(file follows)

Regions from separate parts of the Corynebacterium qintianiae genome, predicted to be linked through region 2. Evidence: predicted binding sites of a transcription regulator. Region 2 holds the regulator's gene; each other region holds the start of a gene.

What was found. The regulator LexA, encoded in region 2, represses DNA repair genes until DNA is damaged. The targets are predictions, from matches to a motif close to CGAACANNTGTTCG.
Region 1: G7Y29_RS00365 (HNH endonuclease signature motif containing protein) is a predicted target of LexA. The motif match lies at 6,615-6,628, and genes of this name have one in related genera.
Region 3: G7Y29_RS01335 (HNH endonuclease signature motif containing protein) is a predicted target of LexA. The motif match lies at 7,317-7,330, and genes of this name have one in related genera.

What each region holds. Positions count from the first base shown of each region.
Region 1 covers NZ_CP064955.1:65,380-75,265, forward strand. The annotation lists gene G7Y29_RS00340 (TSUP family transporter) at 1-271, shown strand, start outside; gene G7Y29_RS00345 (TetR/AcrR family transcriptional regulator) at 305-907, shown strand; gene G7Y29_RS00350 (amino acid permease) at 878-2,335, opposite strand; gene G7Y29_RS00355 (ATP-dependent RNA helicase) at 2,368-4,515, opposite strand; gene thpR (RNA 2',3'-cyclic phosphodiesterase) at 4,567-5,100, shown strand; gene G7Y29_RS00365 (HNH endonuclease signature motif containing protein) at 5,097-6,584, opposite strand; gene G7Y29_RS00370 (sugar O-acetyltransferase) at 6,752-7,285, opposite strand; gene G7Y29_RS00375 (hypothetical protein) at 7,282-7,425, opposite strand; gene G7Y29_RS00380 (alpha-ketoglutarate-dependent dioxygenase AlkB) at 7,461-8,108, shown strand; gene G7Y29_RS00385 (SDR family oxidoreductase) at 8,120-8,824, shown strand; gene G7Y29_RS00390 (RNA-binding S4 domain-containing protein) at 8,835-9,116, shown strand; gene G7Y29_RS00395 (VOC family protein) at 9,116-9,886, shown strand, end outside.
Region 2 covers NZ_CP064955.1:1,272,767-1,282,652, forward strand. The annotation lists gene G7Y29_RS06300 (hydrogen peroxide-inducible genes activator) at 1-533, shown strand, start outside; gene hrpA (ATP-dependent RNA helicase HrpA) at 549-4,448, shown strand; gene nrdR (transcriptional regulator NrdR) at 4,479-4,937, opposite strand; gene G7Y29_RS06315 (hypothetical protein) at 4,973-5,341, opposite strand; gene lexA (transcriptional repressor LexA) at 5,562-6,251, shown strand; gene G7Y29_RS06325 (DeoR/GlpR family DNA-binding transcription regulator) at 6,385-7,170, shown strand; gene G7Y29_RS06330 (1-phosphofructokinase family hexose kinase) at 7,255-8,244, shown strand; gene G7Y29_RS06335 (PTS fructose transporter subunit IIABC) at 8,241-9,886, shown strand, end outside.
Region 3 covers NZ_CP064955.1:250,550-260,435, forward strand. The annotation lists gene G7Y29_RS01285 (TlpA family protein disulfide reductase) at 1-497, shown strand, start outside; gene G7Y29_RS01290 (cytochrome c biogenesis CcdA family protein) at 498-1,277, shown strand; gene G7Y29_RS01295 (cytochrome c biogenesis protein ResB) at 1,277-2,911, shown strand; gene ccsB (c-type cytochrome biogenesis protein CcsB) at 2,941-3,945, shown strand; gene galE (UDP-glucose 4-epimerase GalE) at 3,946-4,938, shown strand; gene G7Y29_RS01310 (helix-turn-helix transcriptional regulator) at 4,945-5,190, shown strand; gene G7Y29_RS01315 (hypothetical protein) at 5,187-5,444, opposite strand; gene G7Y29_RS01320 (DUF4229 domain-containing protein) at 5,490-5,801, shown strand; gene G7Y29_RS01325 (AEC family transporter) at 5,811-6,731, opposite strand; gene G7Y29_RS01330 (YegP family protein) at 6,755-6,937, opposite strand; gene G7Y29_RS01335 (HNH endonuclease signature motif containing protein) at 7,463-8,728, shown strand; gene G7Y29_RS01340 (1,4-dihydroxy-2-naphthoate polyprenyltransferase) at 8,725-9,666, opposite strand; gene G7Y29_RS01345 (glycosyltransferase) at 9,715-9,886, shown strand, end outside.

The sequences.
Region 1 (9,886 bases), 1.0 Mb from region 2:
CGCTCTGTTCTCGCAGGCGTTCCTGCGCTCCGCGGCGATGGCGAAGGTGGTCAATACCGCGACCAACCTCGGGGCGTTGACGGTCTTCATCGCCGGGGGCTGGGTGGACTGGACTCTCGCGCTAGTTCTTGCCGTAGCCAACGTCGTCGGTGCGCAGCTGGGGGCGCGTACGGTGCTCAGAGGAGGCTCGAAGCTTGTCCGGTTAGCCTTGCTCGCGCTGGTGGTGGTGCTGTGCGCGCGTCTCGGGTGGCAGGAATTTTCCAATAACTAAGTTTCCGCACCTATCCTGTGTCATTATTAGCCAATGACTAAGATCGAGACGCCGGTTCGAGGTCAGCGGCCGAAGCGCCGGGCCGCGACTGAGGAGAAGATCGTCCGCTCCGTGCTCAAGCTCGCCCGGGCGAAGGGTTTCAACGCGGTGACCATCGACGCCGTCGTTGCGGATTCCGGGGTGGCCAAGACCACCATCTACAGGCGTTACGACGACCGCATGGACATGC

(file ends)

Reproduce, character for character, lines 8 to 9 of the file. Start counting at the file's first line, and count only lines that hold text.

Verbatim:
Region 3 covers NZ_CP064955.1:250,550-260,435, forward strand. The annotation lists gene G7Y29_RS01285 (TlpA family protein disulfide reductase) at 1-497, shown strand, start outside; gene G7Y29_RS01290 (cytochrome c biogenesis CcdA family protein) at 498-1,277, shown strand; gene G7Y29_RS01295 (cytochrome c biogenesis protein ResB) at 1,277-2,911, shown strand; gene ccsB (c-type cytochrome biogenesis protein CcsB) at 2,941-3,945, shown strand; gene galE (UDP-glucose 4-epimerase GalE) at 3,946-4,938, shown strand; gene G7Y29_RS01310 (helix-turn-helix transcriptional regulator) at 4,945-5,190, shown strand; gene G7Y29_RS01315 (hypothetical protein) at 5,187-5,444, opposite strand; gene G7Y29_RS01320 (DUF4229 domain-containing protein) at 5,490-5,801, shown strand; gene G7Y29_RS01325 (AEC family transporter) at 5,811-6,731, opposite strand; gene G7Y29_RS01330 (YegP family protein) at 6,755-6,937, opposite strand; gene G7Y29_RS01335 (HNH endonuclease signature motif containing protein) at 7,463-8,728, shown strand; gene G7Y29_RS01340 (1,4-dihydroxy-2-naphthoate polyprenyltransferase) at 8,725-9,666, opposite strand; gene G7Y29_RS01345 (glycosyltransferase) at 9,715-9,886, shown strand, end outside.

The sequences.